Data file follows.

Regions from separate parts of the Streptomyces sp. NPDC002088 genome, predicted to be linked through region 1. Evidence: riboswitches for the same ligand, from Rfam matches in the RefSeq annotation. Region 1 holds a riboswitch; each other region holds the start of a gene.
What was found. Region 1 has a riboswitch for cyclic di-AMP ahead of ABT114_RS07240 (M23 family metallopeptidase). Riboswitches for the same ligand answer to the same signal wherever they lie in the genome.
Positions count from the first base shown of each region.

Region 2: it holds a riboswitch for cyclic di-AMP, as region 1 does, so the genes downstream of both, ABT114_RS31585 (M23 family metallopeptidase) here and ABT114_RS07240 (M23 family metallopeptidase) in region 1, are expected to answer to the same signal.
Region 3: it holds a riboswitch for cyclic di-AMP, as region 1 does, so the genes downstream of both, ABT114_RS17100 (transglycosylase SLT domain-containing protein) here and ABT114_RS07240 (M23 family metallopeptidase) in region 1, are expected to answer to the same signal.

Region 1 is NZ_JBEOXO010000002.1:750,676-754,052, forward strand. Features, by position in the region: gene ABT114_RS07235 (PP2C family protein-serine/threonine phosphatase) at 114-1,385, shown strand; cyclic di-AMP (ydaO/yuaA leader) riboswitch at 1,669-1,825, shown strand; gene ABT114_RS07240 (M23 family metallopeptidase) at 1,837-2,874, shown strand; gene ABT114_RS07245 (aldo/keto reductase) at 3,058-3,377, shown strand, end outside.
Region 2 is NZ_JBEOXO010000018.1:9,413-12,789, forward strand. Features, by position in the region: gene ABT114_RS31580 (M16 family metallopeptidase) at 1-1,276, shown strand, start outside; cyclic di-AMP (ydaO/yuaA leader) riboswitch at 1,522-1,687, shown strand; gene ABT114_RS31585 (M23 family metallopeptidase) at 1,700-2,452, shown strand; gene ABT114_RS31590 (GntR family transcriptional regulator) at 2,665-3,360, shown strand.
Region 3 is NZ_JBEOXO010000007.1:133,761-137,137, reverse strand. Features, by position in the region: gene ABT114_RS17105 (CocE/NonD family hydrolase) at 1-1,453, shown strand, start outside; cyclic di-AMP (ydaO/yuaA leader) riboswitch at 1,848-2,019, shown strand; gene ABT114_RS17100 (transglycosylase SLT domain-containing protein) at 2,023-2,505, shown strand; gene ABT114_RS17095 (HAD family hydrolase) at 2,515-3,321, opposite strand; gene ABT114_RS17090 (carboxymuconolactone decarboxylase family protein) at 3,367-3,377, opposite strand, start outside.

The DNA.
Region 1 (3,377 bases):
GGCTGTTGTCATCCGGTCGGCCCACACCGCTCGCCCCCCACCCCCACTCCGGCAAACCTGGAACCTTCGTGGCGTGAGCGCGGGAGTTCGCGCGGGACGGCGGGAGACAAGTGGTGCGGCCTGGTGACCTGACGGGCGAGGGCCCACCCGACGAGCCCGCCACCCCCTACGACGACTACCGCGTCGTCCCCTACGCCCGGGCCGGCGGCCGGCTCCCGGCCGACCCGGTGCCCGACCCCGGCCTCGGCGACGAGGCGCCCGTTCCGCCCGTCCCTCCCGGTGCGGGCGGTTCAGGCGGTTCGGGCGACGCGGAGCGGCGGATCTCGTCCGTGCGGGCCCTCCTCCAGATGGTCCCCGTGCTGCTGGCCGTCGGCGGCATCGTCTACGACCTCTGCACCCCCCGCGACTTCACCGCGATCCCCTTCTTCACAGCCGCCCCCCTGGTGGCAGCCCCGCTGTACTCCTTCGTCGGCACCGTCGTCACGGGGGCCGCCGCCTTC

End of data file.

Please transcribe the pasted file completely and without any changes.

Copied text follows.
Regions from separate parts of the Streptomyces sp. NPDC002088 genome, predicted to be linked through region 1. Evidence: riboswitches for the same ligand, from Rfam matches in the RefSeq annotation. Region 1 holds a riboswitch; each other region holds the start of a gene.
What was found. Region 1 has a riboswitch for cyclic di-AMP ahead of ABT114_RS07240 (M23 family metallopeptidase). Riboswitches for the same ligand answer to the same signal wherever they lie in the genome.
Positions count from the first base shown of each region.

Region 2: it holds a riboswitch for cyclic di-AMP, as region 1 does, so the genes downstream of both, ABT114_RS31585 (M23 family metallopeptidase) here and ABT114_RS07240 (M23 family metallopeptidase) in region 1, are expected to answer to the same signal.
Region 3: it holds a riboswitch for cyclic di-AMP, as region 1 does, so the genes downstream of both, ABT114_RS17100 (transglycosylase SLT domain-containing protein) here and ABT114_RS07240 (M23 family metallopeptidase) in region 1, are expected to answer to the same signal.

Region 1 is NZ_JBEOXO010000002.1:750,676-754,052, forward strand. Features, by position in the region: gene ABT114_RS07235 (PP2C family protein-serine/threonine phosphatase) at 114-1,385, shown strand; cyclic di-AMP (ydaO/yuaA leader) riboswitch at 1,669-1,825, shown strand; gene ABT114_RS07240 (M23 family metallopeptidase) at 1,837-2,874, shown strand; gene ABT114_RS07245 (aldo/keto reductase) at 3,058-3,377, shown strand, end outside.
Region 2 is NZ_JBEOXO010000018.1:9,413-12,789, forward strand. Features, by position in the region: gene ABT114_RS31580 (M16 family metallopeptidase) at 1-1,276, shown strand, start outside; cyclic di-AMP (ydaO/yuaA leader) riboswitch at 1,522-1,687, shown strand; gene ABT114_RS31585 (M23 family metallopeptidase) at 1,700-2,452, shown strand; gene ABT114_RS31590 (GntR family transcriptional regulator) at 2,665-3,360, shown strand.
Region 3 is NZ_JBEOXO010000007.1:133,761-137,137, reverse strand. Features, by position in the region: gene ABT114_RS17105 (CocE/NonD family hydrolase) at 1-1,453, shown strand, start outside; cyclic di-AMP (ydaO/yuaA leader) riboswitch at 1,848-2,019, shown strand; gene ABT114_RS17100 (transglycosylase SLT domain-containing protein) at 2,023-2,505, shown strand; gene ABT114_RS17095 (HAD family hydrolase) at 2,515-3,321, opposite strand; gene ABT114_RS17090 (carboxymuconolactone decarboxylase family protein) at 3,367-3,377, opposite strand, start outside.

The DNA.
Region 1 (3,377 bases):
GGCTGTTGTCATCCGGTCGGCCCACACCGCTCGCCCCCCACCCCCACTCCGGCAAACCTGGAACCTTCGTGGCGTGAGCGCGGGAGTTCGCGCGGGACGGCGGGAGACAAGTGGTGCGGCCTGGTGACCTGACGGGCGAGGGCCCACCCGACGAGCCCGCCACCCCCTACGACGACTACCGCGTCGTCCCCTACGCCCGGGCCGGCGGCCGGCTCCCGGCCGACCCGGTGCCCGACCCCGGCCTCGGCGACGAGGCGCCCGTTCCGCCCGTCCCTCCCGGTGCGGGCGGTTCAGGCGGTTCGGGCGACGCGGAGCGGCGGATCTCGTCCGTGCGGGCCCTCCTCCAGATGGTCCCCGTGCTGCTGGCCGTCGGCGGCATCGTCTACGACCTCTGCACCCCCCGCGACTTCACCGCGATCCCCTTCTTCACAGCCGCCCCCCTGGTGGCAGCCCCGCTGTACTCCTTCGTCGGCACCGTCGTCACGGGGGCCGCCGCCTTC